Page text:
Originally posted by TGTool
                You know that the base angle of each section facing the flats is 360 divided by 8 or 45 degrees. Dividing that to get a right triangle for trig gives 22.50 degrees. Then you know the length of the hypotenuse is 1/2 the circle diameter so half the distance across the flats is (1.033/2) * cos 22.5, and the across flats distance is twice that or .95436.

                EDIT: Which I see does not agree with the book. Hmmm.

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                • #9
                  Originally posted by philbur
                  Isn't it sin(22.5).

                  Phil
                  Some People Have, Curly Black Hair, Through Persistent Brushing

                  sine = p/h
                  cosine = b/h
                  tangent = p/b

                  One thing I was missing was not multiplying the book constant by 1.033 so I think I'm out of the woods now.
                  .
                  "People will occasionally stumble over the truth, but most of the time they will pick themselves up and carry on" : Winston Churchill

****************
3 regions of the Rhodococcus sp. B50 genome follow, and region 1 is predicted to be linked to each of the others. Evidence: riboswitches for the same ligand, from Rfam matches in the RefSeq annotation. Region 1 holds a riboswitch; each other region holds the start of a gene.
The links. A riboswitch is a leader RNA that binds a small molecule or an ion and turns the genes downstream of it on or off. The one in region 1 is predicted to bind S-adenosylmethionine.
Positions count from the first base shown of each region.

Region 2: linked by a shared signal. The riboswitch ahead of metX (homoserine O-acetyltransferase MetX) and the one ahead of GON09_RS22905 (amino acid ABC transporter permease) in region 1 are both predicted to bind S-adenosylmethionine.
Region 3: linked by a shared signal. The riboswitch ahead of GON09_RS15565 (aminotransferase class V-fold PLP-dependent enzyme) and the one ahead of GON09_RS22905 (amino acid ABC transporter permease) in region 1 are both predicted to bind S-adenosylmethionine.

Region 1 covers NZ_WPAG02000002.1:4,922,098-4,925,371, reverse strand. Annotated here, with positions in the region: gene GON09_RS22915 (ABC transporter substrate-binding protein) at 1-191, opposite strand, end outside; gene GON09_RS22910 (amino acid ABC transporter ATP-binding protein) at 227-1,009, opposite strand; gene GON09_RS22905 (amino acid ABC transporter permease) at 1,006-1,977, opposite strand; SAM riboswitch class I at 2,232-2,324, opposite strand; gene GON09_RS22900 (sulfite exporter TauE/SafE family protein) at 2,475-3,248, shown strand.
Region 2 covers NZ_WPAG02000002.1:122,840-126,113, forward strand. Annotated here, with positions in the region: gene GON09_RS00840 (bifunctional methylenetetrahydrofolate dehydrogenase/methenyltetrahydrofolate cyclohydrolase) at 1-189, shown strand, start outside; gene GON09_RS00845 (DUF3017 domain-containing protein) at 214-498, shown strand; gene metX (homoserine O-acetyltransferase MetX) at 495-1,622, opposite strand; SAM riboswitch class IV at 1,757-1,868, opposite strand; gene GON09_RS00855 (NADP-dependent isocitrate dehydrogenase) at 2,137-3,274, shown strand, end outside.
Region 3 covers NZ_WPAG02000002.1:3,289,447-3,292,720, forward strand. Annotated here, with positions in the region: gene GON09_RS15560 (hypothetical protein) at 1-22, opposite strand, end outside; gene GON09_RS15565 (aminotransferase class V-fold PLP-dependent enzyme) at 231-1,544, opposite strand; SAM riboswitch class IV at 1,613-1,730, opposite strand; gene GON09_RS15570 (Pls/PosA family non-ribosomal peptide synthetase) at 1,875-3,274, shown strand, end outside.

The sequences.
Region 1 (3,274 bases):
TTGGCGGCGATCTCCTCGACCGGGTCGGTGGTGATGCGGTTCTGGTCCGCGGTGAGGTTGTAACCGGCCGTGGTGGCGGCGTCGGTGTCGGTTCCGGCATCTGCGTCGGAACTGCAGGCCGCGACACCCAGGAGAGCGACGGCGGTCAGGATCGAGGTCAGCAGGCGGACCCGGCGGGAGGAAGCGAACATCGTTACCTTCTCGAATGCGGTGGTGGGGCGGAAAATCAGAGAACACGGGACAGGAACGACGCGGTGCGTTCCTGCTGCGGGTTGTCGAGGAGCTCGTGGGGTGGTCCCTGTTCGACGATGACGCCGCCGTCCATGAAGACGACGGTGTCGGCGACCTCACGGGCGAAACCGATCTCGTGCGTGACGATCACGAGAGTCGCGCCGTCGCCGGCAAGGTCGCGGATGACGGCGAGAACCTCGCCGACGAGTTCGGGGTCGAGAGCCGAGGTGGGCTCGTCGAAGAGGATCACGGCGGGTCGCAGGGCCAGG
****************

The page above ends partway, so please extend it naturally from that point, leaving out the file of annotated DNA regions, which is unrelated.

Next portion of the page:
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                  • #10
                    The distance across the flats is just diameter x cos 22.5 which is .92387. The book said .9239.

                    I don't understand what your 1.033 is Tgtool.

                    Philbur, I always work everything out from cos. In this case, sin will give you the length of the flats.
                    Richard - SW London, UK, EU.

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                    • #11
                      Originally posted by TGTool
                      Some People Have, Curly Black Hair, Through Persistent Brushing

                      sine = p/h
                      cosine = b/h
                      tangent = p/b.
                      ?????? p h b ??????
                      don't look/sound like any parts of a triangle I've ever seen .
                      I guess h may be hypotenues, but p and b for adjacent and opposite?????????
                      ...lew...

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                      • #12